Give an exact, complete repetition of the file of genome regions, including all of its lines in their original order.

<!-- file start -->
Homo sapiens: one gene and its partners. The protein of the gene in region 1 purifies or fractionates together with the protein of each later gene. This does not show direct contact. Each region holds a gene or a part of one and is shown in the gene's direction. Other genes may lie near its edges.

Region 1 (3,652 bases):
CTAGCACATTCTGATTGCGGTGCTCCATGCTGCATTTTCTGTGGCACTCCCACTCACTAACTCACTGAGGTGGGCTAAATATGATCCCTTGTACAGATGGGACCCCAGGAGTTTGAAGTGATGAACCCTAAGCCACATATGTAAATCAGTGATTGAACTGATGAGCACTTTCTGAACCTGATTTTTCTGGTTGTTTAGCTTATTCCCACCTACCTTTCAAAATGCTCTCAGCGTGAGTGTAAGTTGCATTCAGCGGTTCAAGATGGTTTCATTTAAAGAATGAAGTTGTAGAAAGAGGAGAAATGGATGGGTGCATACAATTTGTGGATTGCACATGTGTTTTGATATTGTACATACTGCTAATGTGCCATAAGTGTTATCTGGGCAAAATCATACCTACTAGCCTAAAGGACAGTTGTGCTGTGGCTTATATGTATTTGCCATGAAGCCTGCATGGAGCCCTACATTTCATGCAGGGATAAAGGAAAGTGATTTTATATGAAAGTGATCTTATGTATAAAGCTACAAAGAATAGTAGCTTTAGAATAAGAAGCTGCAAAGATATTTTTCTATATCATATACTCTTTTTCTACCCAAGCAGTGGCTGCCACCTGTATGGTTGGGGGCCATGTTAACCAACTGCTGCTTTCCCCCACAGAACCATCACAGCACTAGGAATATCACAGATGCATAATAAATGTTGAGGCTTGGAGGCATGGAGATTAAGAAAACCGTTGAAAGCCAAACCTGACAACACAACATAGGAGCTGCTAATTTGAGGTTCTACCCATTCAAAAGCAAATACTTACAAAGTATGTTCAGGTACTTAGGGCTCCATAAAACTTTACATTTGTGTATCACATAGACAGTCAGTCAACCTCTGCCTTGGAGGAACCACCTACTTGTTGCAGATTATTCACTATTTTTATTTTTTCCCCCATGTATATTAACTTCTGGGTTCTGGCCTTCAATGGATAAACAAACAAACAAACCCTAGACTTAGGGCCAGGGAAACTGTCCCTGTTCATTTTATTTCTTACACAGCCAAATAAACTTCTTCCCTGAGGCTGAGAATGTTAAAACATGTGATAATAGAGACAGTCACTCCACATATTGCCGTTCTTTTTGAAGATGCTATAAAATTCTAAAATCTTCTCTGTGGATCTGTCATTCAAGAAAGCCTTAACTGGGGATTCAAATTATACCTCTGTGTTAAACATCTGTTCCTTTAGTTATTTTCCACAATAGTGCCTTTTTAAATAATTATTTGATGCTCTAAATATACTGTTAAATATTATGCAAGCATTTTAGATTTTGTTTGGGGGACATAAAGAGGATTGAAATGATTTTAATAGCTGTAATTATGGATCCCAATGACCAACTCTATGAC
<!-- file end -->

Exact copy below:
Homo sapiens: one gene and its partners. The protein of the gene in region 1 purifies or fractionates together with the protein of each later gene. This does not show direct contact. Each region holds a gene or a part of one and is shown in the gene's direction. Other genes may lie near its edges.

Region 1 (3,652 bases):
CTAGCACATTCTGATTGCGGTGCTCCATGCTGCATTTTCTGTGGCACTCCCACTCACTAACTCACTGAGGTGGGCTAAATATGATCCCTTGTACAGATGGGACCCCAGGAGTTTGAAGTGATGAACCCTAAGCCACATATGTAAATCAGTGATTGAACTGATGAGCACTTTCTGAACCTGATTTTTCTGGTTGTTTAGCTTATTCCCACCTACCTTTCAAAATGCTCTCAGCGTGAGTGTAAGTTGCATTCAGCGGTTCAAGATGGTTTCATTTAAAGAATGAAGTTGTAGAAAGAGGAGAAATGGATGGGTGCATACAATTTGTGGATTGCACATGTGTTTTGATATTGTACATACTGCTAATGTGCCATAAGTGTTATCTGGGCAAAATCATACCTACTAGCCTAAAGGACAGTTGTGCTGTGGCTTATATGTATTTGCCATGAAGCCTGCATGGAGCCCTACATTTCATGCAGGGATAAAGGAAAGTGATTTTATATGAAAGTGATCTTATGTATAAAGCTACAAAGAATAGTAGCTTTAGAATAAGAAGCTGCAAAGATATTTTTCTATATCATATACTCTTTTTCTACCCAAGCAGTGGCTGCCACCTGTATGGTTGGGGGCCATGTTAACCAACTGCTGCTTTCCCCCACAGAACCATCACAGCACTAGGAATATCACAGATGCATAATAAATGTTGAGGCTTGGAGGCATGGAGATTAAGAAAACCGTTGAAAGCCAAACCTGACAACACAACATAGGAGCTGCTAATTTGAGGTTCTACCCATTCAAAAGCAAATACTTACAAAGTATGTTCAGGTACTTAGGGCTCCATAAAACTTTACATTTGTGTATCACATAGACAGTCAGTCAACCTCTGCCTTGGAGGAACCACCTACTTGTTGCAGATTATTCACTATTTTTATTTTTTCCCCCATGTATATTAACTTCTGGGTTCTGGCCTTCAATGGATAAACAAACAAACAAACCCTAGACTTAGGGCCAGGGAAACTGTCCCTGTTCATTTTATTTCTTACACAGCCAAATAAACTTCTTCCCTGAGGCTGAGAATGTTAAAACATGTGATAATAGAGACAGTCACTCCACATATTGCCGTTCTTTTTGAAGATGCTATAAAATTCTAAAATCTTCTCTGTGGATCTGTCATTCAAGAAAGCCTTAACTGGGGATTCAAATTATACCTCTGTGTTAAACATCTGTTCCTTTAGTTATTTTCCACAATAGTGCCTTTTTAAATAATTATTTGATGCTCTAAATATACTGTTAAATATTATGCAAGCATTTTAGATTTTGTTTGGGGGACATAAAGAGGATTGAAATGATTTTAATAGCTGTAATTATGGATCCCAATGACCAACTCTATGAC